News

Mar 7, 2017

Woonsocket


Museum of Work & Culture Presents Saturday Afternoon Screening

Category: News Room
Posted by: Craig

What:  The Museum of Work & Culture’s Cinema Saturdays

 When: Saturday, March 11, 1:30pm

Where: The Museum of Work & Culture, 42 S. Main St., Woonsocket

 

Museum of Work & Culture Presents Saturday Afternoon Screening

(WOONSOCKET, R.I.) – On Saturday, March 11, the Museum of Work & Culture will present the second installment of its Cinema Saturdays series with a screening of the Québecois film Corbo. The film will be shown at 1:30pm with English subtitles. The screening is included with the price of MoWC admission ($8/adults, $6/students & seniors, free/children under 10).

 

Corbo is a gripping chronicle of the origins of the FLQ in the decade preceding the 1970 October Crisis. It tells the story of a teenage Québecer in the 1960s as he evolves from pro-independence activist to radical terrorist.

 

Cinema Saturdays is a part of the MoWC’s celebration of Francophonie, a monthlong celebration of French language and culture in New England. It is made possible with the support of the Québec Delegation in Boston.

 

Other Cinema Saturdays will include:

 

March 18La passion d’Augustine tells the story of Mother Augustine, a nun at a small convent in rural Québec who provides a musical education to young women no matter their socio-economic background. However, with the looming changes brought by Vatican II and Quebec's Quiet Revolution, the school's future is at peril.

 

March 25: In Henri Henri, a young man who was raised as an orphan by a group of nuns is thrown into the world when the convent is sold. He heeds the advice of the sisters and “follows the signs of destiny” to a job as a lamplighter. Through encounters with a bitter old businessman and a dreamy cashier, Henri changes people’s lives.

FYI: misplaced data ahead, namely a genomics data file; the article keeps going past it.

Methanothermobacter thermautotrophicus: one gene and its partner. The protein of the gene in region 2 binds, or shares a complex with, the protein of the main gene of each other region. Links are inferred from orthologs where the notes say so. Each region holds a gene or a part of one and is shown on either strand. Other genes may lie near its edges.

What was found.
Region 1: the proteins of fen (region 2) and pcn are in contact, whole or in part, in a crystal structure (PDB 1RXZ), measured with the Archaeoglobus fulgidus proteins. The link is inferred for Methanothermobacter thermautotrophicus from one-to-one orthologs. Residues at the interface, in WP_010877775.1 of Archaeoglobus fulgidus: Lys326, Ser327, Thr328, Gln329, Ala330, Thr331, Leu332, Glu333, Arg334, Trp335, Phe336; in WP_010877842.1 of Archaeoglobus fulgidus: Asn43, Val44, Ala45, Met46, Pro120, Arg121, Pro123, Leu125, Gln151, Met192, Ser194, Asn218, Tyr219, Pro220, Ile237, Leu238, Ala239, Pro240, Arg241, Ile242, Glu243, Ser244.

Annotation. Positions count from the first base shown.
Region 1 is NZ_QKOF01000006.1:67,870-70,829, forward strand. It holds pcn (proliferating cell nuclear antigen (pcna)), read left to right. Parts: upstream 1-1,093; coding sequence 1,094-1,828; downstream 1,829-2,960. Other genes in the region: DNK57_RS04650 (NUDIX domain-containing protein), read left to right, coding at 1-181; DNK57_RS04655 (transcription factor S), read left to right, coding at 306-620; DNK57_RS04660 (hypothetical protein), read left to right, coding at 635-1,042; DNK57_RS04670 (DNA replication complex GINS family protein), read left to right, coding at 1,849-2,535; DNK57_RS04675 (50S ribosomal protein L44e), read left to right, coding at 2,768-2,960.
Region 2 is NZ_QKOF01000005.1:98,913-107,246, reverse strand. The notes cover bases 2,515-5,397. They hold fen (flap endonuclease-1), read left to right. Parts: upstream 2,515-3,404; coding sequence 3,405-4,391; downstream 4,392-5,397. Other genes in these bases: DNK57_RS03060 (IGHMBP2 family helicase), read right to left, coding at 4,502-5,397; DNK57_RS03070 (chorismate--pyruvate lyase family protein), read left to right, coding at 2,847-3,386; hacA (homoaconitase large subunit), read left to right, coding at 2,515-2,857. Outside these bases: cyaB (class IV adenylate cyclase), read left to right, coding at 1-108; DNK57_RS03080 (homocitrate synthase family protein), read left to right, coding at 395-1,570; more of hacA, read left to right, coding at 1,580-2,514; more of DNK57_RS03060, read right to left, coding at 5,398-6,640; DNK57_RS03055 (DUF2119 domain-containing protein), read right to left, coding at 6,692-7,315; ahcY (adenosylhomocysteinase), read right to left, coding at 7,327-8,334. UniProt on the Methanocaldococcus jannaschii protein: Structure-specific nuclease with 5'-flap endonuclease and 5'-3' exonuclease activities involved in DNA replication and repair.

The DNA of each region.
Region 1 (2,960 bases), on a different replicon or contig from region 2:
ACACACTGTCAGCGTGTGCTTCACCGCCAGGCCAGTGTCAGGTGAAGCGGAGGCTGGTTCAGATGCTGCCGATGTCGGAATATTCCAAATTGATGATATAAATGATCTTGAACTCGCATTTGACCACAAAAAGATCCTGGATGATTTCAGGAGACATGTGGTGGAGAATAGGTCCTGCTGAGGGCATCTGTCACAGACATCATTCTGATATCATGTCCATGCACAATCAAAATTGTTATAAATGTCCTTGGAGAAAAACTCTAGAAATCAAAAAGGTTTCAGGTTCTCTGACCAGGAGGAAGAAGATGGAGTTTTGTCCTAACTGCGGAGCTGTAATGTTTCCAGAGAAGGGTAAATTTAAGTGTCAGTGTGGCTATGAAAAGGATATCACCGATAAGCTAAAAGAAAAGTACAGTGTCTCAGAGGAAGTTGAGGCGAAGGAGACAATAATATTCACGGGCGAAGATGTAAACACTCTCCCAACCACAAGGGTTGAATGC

About the Museum of Work & Culture

The interactive and educational Museum of Work & Culture shares the stories of the men, women, and children who came to find a better life in Rhode Island’s mill towns in the late 19th- and 20th centuries. It recently received a Rhode Island MonthlyBest of Rhode Island Award for its SensAbilities Saturdays all-ability program.

 

About the Rhode Island Historical Society

Founded in 1822, the RIHS is the fourth-oldest historical society in the United States and is Rhode Island’s largest and oldest historical organization, as well as its only Smithsonian Affiliate. In Providence, the RIHS owns and operates the John Brown House Museum, a designated National Historic Landmark, built in 1788; the Aldrich House, built in 1822 and used for administration and public programs; and the Mary Elizabeth Robinson Research Center, where archival, book and image collections are housed. In Woonsocket, the RIHS manages the Museum of Work and Culture, a community museum examining the industrial history of northern Rhode Island and of the workers and settlers, especially French-Canadians, who made it one of the state’s most distinctive areas.